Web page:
Dutch reporters are giving American ones a master class in not letting a politician get away with lies after U.S. Ambassador to the Netherlands Pete Hoekstra lied about having said something and then lied about his denial in the space of a single interview. Hoekstra, a former member of Congress, has refused to retract his claim that “The Islamic movement has now gotten to a point where they have put Europe into chaos. Chaos in the Netherlands, there are cars being burned, there are politicians being burned … and yes there are no-go zones in the Netherlands,” and reporters in the Netherlands are just not letting it go. One reporter even threw a quote from John Adams, the first U.S. ambassador to the Netherlands, back at Hoekstra:
“If you’re truly an honest and wise man, could you please take back the remark about burned politicians or name the politician that was burned in the Netherlands?” [Roel] Geeraedts asked.
An uncomfortable silence followed the question.
“Thank you,” Hoekstra said, before trying to call on someone else over the clamor of the reporters in the room.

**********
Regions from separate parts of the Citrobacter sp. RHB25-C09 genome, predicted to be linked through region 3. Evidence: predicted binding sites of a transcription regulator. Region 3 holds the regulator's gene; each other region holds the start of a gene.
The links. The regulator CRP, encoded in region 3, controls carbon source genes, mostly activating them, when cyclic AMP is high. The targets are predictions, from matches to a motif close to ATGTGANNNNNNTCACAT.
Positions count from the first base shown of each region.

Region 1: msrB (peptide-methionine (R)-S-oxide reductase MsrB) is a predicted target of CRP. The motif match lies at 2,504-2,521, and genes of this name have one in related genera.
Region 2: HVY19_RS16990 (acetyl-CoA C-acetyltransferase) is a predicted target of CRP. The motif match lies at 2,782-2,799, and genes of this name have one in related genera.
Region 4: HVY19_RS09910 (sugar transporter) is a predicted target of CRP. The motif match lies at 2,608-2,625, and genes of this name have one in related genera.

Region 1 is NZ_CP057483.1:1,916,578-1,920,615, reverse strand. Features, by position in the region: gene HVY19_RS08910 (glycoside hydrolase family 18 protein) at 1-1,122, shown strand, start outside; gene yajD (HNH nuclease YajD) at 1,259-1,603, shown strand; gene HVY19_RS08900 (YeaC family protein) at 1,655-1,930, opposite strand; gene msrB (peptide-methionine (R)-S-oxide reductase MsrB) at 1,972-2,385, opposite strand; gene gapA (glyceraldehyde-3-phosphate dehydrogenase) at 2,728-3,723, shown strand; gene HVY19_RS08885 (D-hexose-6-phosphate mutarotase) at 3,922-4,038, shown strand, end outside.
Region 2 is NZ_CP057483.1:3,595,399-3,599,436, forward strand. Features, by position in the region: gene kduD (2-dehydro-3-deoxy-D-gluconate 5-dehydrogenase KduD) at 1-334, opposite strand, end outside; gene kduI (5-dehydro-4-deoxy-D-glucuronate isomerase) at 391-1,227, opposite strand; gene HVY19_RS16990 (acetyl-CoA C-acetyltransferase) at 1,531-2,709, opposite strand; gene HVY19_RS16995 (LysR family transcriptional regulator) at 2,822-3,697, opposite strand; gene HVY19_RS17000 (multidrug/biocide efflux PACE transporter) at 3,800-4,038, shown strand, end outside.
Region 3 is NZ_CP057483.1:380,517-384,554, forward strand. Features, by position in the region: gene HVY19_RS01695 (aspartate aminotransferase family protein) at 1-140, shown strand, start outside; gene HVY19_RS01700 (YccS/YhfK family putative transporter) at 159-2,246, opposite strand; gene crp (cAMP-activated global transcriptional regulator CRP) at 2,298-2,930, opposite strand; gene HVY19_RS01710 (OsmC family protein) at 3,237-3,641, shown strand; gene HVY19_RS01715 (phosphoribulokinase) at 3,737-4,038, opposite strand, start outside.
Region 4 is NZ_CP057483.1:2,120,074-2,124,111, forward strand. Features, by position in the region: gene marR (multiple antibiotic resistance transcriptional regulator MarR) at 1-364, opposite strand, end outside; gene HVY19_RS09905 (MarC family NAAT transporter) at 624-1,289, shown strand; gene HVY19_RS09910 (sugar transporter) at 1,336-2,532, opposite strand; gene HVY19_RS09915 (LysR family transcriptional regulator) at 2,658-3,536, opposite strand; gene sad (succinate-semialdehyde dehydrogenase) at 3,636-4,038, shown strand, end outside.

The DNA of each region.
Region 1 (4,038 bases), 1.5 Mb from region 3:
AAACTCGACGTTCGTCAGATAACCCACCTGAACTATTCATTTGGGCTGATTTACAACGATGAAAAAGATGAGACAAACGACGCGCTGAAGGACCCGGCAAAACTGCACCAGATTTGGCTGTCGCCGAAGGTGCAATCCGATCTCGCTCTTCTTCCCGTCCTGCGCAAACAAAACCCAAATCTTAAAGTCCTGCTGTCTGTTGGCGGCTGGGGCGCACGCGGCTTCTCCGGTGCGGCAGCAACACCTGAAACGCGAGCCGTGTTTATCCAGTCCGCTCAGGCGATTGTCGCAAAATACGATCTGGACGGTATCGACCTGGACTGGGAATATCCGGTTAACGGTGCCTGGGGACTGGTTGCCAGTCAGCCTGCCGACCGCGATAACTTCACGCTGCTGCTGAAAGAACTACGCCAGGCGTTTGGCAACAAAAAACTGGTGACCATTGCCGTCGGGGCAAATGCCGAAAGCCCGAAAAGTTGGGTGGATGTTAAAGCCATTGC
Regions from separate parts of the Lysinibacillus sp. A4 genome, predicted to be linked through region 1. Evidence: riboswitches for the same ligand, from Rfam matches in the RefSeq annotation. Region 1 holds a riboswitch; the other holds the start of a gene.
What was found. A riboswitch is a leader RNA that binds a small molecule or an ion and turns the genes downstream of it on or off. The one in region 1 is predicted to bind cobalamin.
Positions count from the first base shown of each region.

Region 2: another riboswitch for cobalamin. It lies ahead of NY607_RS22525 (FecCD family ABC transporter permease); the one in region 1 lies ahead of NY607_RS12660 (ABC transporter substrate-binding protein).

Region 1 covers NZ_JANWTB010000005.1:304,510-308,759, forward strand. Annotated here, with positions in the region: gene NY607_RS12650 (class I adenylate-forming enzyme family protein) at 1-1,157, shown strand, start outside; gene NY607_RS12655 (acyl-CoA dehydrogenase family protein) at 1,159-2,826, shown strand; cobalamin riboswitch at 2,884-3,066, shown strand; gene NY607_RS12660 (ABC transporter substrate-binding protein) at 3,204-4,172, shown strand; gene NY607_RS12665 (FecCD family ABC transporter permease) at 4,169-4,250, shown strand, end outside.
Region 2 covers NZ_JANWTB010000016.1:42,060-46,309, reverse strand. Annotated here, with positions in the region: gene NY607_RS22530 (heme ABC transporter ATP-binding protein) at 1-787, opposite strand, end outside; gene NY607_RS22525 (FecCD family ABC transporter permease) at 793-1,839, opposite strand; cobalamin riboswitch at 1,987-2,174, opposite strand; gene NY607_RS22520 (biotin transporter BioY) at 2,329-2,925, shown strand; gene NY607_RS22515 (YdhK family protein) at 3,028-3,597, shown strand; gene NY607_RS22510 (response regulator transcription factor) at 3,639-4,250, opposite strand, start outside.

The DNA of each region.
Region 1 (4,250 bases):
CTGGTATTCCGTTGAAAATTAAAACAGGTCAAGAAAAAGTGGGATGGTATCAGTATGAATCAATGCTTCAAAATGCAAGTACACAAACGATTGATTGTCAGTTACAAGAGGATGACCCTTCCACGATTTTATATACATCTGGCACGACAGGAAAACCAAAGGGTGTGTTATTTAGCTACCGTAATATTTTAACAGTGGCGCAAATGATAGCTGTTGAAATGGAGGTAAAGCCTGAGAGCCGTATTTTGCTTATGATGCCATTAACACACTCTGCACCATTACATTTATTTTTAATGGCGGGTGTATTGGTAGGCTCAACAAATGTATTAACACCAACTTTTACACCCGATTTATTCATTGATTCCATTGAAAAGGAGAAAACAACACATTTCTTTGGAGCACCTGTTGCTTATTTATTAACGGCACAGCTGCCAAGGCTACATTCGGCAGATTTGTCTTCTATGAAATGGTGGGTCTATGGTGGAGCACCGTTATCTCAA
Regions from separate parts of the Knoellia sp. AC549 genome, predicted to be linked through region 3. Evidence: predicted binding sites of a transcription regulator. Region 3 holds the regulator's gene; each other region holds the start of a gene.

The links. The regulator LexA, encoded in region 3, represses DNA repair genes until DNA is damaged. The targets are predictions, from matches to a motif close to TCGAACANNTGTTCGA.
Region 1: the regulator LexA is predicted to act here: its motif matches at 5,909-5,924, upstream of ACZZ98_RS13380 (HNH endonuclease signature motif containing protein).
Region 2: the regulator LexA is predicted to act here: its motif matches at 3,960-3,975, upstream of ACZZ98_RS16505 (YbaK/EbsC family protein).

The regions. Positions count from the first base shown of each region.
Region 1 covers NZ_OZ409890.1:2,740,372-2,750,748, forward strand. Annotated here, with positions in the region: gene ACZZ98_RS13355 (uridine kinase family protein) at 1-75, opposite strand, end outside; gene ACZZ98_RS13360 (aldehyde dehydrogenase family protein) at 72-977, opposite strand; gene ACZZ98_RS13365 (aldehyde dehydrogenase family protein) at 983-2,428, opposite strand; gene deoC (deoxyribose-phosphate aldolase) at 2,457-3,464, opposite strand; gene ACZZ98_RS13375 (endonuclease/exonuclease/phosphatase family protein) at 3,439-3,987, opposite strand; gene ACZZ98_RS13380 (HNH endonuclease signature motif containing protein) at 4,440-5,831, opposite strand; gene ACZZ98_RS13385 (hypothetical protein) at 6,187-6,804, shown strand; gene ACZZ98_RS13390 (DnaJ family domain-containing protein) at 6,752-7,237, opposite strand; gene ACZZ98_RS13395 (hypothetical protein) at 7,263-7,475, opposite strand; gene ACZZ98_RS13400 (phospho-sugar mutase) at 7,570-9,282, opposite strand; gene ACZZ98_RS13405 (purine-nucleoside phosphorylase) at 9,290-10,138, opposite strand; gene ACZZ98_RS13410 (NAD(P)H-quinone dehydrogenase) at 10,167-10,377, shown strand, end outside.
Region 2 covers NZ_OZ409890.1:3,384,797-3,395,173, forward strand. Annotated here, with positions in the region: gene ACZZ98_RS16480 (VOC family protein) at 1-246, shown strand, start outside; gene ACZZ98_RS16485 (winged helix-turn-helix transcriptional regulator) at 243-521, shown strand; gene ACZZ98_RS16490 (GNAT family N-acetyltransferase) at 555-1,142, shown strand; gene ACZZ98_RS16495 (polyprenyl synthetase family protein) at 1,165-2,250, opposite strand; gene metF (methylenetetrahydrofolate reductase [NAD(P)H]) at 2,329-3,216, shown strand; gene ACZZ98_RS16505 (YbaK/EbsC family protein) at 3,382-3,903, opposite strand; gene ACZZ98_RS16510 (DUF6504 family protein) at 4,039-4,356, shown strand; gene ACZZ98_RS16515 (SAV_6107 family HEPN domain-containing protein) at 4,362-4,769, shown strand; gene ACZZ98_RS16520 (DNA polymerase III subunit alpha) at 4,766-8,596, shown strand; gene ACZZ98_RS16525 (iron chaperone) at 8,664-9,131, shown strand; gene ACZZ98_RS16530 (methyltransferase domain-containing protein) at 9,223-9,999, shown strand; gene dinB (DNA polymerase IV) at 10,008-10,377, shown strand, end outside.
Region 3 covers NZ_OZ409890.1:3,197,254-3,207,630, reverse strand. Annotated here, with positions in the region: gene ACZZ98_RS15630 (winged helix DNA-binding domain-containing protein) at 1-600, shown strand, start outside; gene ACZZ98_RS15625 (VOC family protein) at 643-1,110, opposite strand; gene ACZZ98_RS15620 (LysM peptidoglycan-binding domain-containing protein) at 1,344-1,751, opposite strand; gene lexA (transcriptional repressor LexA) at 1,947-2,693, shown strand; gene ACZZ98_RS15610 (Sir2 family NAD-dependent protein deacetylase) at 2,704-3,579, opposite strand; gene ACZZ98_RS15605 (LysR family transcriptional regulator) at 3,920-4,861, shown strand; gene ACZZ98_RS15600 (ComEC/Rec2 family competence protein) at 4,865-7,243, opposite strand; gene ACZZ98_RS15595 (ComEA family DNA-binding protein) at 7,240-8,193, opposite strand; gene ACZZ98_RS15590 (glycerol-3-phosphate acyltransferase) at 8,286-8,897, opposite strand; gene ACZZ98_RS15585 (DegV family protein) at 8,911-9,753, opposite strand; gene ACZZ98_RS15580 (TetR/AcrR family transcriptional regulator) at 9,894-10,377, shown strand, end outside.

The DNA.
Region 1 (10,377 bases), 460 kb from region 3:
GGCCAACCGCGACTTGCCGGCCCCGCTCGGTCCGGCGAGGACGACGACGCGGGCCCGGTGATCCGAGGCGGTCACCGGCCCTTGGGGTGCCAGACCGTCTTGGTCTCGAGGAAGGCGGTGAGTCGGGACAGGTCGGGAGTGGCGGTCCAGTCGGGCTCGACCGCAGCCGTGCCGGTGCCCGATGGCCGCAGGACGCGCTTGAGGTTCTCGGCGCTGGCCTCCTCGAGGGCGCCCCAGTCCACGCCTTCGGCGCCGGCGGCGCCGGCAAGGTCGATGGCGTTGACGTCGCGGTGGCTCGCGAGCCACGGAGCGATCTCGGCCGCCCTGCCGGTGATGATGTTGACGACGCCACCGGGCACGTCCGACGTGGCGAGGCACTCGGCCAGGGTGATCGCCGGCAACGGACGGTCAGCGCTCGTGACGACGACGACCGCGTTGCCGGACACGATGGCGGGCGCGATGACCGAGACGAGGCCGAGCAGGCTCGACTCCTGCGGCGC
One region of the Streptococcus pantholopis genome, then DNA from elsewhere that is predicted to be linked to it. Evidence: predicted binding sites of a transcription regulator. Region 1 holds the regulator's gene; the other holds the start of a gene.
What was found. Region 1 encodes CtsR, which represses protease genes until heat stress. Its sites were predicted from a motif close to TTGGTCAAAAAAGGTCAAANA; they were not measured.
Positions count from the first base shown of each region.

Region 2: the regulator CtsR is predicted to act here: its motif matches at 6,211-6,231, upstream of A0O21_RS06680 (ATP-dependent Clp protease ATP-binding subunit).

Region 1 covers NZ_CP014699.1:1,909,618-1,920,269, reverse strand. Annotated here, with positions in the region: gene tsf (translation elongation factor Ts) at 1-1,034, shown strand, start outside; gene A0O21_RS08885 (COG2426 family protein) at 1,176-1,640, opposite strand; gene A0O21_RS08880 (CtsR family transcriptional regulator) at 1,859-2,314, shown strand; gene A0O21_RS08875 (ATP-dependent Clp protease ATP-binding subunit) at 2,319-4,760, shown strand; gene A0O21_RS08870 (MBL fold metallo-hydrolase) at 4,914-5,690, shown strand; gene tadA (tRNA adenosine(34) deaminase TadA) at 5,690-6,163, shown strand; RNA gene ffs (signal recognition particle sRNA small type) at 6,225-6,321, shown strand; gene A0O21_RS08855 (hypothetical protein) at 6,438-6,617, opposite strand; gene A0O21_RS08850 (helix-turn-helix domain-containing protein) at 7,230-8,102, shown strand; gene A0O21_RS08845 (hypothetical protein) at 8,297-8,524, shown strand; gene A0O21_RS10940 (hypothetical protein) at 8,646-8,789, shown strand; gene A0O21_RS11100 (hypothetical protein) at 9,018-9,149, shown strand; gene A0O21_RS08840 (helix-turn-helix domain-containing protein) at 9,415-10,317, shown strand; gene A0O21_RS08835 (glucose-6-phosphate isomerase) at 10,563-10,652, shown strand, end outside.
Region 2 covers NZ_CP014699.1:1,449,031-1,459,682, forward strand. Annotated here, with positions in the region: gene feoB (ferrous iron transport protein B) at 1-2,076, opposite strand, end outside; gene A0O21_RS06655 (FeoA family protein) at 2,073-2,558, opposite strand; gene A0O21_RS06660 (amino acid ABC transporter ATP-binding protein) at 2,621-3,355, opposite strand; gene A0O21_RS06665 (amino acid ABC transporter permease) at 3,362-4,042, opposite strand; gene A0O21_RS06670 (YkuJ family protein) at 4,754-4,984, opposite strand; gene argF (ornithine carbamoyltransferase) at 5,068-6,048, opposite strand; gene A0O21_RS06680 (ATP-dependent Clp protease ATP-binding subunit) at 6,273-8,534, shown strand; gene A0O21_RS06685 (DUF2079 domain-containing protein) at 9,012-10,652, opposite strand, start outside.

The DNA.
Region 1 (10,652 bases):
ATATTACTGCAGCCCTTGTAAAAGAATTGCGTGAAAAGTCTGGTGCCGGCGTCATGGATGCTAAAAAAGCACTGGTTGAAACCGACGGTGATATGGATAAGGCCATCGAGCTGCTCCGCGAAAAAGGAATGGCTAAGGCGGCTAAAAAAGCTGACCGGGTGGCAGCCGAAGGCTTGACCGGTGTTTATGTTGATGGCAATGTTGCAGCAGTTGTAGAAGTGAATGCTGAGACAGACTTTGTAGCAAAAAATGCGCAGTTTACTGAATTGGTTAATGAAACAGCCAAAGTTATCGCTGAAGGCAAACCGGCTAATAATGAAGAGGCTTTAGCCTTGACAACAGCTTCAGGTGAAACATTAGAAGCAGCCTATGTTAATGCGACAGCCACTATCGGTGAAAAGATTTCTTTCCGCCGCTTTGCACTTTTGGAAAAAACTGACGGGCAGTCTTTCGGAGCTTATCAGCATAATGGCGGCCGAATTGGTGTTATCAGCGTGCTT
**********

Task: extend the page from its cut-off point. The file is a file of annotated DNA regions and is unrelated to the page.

“Excuse me, I asked you a question,” Geeraedts said.
Another journalist jumped in.
“Mr. Ambassador, can you mention any example of a Dutch politician who was burned in recent years?”
Again, silence, as Hoekstra stared around the room.
“This is the Netherlands, you have to answer questions,” another reporter said.
This. This. This is what American reporters need to do. Sarah Huckabee Sanders or Donald Trump or any other administration official won’t answer a question from one reporter? The next reporter and the next need to ask the same question. You may never get an answer out of them, but make them work for it!
And it’s so embarrassing that this is a meaningful contrast between the Netherlands and the U.S.:
“In the Netherlands you don’t get a straight-up answer, if you ask straight-up questions,” [Geeraedts] said. “But you hardly get false answers.”
Check out the video and ponder the fact that Pete Hoekstra spent 18 years in Congress before being given a cushy ambassador job. The Republican Party, ladies and gentlemen.